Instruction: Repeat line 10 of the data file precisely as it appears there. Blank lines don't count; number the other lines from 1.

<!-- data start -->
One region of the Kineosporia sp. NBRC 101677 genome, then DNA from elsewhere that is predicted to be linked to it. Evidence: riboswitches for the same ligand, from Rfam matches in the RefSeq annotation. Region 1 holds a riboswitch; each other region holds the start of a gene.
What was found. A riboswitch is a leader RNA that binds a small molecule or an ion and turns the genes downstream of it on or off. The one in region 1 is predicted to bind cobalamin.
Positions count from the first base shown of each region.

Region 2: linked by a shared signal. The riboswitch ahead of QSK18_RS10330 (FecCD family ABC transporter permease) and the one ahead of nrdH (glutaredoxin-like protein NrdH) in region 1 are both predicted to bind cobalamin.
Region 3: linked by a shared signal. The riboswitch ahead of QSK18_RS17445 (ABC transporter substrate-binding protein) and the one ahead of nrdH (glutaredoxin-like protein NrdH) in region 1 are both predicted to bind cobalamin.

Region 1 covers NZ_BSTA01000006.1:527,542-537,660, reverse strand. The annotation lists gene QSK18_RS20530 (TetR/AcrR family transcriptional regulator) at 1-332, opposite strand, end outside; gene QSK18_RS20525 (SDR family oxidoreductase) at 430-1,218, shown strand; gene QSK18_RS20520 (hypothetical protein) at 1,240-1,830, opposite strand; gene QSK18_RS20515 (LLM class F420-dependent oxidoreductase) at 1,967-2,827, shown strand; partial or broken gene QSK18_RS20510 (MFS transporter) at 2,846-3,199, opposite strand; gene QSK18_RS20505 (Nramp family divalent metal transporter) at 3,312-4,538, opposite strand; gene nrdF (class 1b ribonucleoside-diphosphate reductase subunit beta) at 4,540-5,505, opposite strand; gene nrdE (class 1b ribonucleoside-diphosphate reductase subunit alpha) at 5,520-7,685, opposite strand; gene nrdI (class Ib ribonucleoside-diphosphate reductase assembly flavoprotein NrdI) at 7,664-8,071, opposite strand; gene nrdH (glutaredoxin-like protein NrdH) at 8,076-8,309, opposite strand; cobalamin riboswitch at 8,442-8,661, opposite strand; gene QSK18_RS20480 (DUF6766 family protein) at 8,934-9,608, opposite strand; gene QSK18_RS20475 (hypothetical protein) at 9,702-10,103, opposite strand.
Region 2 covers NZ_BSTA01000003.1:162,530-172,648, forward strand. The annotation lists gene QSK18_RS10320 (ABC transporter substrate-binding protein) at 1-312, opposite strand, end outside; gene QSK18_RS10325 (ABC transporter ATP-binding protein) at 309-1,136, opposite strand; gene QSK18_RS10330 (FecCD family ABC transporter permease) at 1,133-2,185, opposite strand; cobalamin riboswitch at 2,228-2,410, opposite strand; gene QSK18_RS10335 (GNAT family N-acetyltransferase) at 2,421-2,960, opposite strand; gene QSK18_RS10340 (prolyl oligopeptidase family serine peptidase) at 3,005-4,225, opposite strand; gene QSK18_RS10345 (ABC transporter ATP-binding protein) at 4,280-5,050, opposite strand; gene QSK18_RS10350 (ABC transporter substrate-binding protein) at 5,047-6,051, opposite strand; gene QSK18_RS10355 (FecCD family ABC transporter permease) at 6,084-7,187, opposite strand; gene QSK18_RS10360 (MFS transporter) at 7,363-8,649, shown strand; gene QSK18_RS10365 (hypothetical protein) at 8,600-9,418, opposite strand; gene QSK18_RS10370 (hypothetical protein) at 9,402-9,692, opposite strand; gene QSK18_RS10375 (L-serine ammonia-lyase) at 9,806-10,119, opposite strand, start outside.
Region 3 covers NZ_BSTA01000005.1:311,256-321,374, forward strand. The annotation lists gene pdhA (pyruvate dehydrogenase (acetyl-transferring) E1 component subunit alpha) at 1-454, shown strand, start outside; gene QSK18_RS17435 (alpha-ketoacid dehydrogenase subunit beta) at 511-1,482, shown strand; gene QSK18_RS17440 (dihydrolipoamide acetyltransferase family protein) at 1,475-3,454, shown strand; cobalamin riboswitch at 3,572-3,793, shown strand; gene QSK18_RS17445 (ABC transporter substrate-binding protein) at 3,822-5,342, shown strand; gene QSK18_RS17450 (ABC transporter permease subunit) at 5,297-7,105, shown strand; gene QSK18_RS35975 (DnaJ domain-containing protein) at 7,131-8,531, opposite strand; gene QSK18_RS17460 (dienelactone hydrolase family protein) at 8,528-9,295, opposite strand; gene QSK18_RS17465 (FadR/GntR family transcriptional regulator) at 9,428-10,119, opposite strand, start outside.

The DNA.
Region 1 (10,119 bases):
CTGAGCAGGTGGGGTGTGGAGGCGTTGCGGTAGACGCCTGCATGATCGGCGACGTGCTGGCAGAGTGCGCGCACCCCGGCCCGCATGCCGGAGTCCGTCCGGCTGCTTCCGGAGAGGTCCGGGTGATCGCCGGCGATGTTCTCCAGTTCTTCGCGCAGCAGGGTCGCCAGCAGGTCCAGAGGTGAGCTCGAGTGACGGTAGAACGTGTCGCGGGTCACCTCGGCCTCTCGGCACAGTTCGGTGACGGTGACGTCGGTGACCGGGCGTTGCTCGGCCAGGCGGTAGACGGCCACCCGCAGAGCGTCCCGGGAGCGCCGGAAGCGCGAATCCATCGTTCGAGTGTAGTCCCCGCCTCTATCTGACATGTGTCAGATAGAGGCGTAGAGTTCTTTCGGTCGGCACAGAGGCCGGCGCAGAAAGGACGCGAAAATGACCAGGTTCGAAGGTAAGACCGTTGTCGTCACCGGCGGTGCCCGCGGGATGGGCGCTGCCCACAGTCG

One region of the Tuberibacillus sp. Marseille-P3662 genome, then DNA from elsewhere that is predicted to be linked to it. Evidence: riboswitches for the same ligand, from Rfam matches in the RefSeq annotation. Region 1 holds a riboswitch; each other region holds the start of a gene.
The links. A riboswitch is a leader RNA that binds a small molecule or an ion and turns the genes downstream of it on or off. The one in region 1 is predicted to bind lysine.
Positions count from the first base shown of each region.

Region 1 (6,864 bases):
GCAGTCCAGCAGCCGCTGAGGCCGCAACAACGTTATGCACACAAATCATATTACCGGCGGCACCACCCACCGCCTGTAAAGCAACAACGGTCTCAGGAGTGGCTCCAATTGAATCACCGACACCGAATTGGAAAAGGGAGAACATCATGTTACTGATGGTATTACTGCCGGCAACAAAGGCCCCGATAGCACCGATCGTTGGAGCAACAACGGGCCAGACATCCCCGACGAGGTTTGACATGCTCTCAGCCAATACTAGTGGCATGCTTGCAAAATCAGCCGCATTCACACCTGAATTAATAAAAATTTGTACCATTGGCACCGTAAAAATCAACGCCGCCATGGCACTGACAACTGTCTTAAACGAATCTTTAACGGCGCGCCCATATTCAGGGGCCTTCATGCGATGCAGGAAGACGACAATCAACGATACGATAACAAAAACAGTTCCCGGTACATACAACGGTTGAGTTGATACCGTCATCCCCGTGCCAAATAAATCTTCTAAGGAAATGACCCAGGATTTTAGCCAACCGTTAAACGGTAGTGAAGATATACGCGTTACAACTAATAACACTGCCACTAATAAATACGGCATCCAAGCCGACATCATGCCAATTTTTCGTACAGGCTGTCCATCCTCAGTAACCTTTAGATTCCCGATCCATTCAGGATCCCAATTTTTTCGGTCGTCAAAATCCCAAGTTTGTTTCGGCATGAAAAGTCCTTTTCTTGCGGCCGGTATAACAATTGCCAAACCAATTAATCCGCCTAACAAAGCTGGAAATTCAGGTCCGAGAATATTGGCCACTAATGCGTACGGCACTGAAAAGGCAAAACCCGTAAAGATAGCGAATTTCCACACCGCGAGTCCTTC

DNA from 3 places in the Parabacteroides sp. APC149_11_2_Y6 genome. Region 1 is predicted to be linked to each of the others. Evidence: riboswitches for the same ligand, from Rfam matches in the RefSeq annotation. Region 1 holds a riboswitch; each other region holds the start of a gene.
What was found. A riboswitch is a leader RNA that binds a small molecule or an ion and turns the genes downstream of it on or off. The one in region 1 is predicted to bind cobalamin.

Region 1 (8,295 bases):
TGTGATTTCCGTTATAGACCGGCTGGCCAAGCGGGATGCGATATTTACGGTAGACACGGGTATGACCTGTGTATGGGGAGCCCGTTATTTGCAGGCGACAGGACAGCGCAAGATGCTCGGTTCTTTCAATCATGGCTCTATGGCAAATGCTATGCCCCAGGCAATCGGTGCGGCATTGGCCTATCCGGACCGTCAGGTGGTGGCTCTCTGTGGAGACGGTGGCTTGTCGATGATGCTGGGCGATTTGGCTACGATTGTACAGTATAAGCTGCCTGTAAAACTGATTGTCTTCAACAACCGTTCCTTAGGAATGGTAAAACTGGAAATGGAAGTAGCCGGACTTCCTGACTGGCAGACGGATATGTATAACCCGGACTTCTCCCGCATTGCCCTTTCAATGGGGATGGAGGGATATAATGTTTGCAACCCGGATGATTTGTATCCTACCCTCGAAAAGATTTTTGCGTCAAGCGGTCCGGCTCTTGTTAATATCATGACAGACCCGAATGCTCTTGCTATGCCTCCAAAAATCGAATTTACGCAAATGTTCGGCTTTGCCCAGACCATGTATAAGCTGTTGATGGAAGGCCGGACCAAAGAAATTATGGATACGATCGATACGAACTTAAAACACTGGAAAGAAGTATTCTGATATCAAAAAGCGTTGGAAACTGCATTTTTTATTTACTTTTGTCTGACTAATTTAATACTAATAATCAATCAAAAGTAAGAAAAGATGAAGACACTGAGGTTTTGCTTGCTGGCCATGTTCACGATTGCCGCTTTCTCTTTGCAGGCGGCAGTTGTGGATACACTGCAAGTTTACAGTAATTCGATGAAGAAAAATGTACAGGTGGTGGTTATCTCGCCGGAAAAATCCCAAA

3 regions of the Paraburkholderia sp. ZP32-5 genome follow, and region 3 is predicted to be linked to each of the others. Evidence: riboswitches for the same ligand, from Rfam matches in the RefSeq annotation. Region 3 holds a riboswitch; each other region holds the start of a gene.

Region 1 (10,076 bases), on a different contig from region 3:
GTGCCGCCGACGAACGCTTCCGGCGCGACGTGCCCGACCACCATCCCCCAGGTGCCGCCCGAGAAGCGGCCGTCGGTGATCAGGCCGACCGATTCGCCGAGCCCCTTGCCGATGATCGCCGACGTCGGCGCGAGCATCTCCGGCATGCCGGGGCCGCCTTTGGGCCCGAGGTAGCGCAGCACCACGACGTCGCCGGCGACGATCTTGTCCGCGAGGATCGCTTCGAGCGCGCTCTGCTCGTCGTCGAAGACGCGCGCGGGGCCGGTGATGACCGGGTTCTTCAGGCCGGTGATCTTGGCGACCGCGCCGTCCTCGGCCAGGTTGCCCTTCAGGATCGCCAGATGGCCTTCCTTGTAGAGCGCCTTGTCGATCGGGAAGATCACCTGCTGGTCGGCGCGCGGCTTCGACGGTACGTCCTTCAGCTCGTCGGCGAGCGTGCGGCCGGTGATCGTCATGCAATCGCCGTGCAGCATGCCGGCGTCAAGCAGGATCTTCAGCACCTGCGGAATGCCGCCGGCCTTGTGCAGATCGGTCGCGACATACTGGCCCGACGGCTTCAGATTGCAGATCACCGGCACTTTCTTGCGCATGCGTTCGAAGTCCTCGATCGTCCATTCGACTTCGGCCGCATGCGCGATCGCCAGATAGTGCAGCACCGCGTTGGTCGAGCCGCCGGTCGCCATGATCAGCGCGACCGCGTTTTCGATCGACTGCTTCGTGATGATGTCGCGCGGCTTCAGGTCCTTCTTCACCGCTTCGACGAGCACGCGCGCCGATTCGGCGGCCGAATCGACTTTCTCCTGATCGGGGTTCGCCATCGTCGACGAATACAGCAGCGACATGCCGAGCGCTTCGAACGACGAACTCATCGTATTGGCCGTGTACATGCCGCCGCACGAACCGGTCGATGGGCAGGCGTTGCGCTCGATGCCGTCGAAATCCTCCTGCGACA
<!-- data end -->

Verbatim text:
Region 1 (10,119 bases):